In diablo 3 magic items are automatically identified. To identify rare items you right click on it but it doesn’t use any items or anything. You can’t sell it or auction house it.

What is the purpose of unidentified items?

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    This question falls under "Why did they design it that way?" which is considered not constructive for this site. – Raven Dreamer May 25 '12 at 16:09
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    @RavenDreamer I would say this is very much answerable, as noted by the... answers, including a source from a developer. – Resorath May 25 '12 at 20:33
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    @Resorath "Answerability" is not the criteria for keeping a question open. Site policy is to close these kinds of questions, and I see no reason to make an exception in this case. – Raven Dreamer May 25 '12 at 20:59
  • @RavenDreamer Where is this site policy listed? And what is the purpose of the policy? – ElephantHunter Jun 11 '12 at 22:59
  • @ElephantHunter On Meta. – Raven Dreamer Jun 11 '12 at 23:04

Originally there were Scrolls of Identify in the D3 beta, like in Diablo 1 and 2. Last year, Bashiok (D3 community rep) posted some of the reasons for keeping the identification mechanic:

We still have scrolls of identify, and they stack pretty high so we don’t have any need to go the tome route. We reserve the need to identify items to rares and legendaries, and it's not as common as it was in Diablo II to have to identify something. We kept identification because we like that it's a different moment of discovery than simply seeing what drops, and it helps break up the action.


The scrolls were eventually removed, but the mechanic was kept in the game. Jay Wilson (D3 game director) talked a bit about this change in January, when it was announced:

Let's start off small: Scrolls of Identification are no longer in the game. Unidentified items and the act of identifying them is still very much part of the game, but now when obtaining an unidentified item you'll simply right click it, a short cast timer will occur as your character examines the item, and it will become identified. We love the double-discovery of finding a present and then unwrapping it, but we don't think it requires a physical item you have to find and keep in your bags to get the same effect. From now on you'll just be able to inherently identify all your items, no need to carry scrolls.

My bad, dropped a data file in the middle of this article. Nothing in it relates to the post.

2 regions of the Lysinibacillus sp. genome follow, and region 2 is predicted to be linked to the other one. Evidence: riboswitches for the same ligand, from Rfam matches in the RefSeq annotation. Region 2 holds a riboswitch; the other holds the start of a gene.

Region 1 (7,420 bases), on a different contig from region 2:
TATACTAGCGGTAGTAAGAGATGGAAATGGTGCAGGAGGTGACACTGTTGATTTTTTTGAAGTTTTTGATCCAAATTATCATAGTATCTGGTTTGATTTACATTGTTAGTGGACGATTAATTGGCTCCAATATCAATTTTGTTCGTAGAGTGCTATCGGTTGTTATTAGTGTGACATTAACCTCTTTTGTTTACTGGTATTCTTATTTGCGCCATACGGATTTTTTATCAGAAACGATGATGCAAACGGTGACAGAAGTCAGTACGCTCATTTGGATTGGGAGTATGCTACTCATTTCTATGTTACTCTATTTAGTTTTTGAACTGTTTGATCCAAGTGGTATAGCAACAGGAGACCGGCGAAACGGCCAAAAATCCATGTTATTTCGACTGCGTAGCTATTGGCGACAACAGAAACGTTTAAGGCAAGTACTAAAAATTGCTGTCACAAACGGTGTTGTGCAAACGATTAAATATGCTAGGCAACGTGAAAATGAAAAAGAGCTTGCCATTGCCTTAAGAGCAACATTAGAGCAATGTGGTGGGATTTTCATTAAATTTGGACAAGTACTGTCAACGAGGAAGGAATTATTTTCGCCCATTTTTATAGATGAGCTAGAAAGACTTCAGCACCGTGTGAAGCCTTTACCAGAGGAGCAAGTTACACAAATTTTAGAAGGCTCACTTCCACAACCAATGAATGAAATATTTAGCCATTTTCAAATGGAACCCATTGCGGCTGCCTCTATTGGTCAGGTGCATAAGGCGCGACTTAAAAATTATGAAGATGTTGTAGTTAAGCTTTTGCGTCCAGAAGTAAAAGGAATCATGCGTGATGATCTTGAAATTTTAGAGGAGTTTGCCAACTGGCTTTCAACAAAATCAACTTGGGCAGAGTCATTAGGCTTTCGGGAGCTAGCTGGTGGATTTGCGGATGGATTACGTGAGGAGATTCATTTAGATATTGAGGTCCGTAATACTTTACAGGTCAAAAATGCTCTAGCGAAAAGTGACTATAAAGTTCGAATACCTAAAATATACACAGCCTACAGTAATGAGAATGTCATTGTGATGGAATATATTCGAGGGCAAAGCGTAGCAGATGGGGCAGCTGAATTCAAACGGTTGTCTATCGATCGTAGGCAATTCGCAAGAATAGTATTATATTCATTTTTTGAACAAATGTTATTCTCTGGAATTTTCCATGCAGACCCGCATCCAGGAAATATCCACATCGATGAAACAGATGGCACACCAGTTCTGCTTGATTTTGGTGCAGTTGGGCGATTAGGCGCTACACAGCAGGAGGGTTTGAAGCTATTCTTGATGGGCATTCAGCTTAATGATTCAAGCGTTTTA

This discovery aspect that he mentions goes way back in the Diablo franchise. In D1, items were unidentified until you took them to Cain to identify them. Monsters were completely unknown at first, but the more of them you killed, the more info was displayed on their hit points, resistances, etc. The whole game was a mystery as you figured out what was going on, why all these demons were rising, and who was behind it.

So there is a game design element to it, as well as a nostalgia/traditional element.

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  • Updated answer with more information from the beta. – Wikwocket May 29 '12 at 15:51

Blizzard said the reason is to that identification is an exciting moment in the process of finding a powerful item. They wanted to bring that from Diablo I and II but without the cumbersome need to carry scrolls / tomes of identification, and without the need to do it on every mundane blue.

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    They forgot to mention that all yellow item drops are only exciting to people 10 levels below you and so the moment of excitement has been moved to when you win an auction. – James May 25 '12 at 16:03
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    I get zero excitement from winning an auction. – Resorath May 25 '12 at 16:05

It's like unwrapping a present: you can't sell it or re-gift it until you unwrap it.

It doesn't have a utility—it's just a continuation of a beloved game mechanic from earlier in the series. Psychologically, it also makes you want more loot.

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It is part of the addictive surprise of looting an item.

In Diablo 2, all items we're unidentified, even magic (blue) quality items. This meant every time you picked up an item, there was a surprise in what it was. The cost of the identifying scroll (or Cain, who would do it for free) was never really a gameplay element.

In Diablo 3, blue items start out identified in response to players who did not want to sift through the hundreds of blues they got during a run. The keen player can recognize the attributes of an item just by the name of a blue and choose not to pick it up. The attributes of rare items however can not be identified just from the name of the item.

A special case exists for unique and set items. The attributes of these items can be recognized on the spot due to their name, however they can have varying strengths due to randomly rolled attribute ranges. In a sense, one instance of a unique can be more powerful than another instance, and the act of identifying it is essentially gambling the stats.

To answer the other part of your question, you can not sell unidentified items because the auction house was not meant as an outlet to gambling. When you buy an item which you do not know its stats, this is essentially gambling. Since the Real Money Auction House would thus become a venue for gambling, Blizzard would have to be licensed as such.

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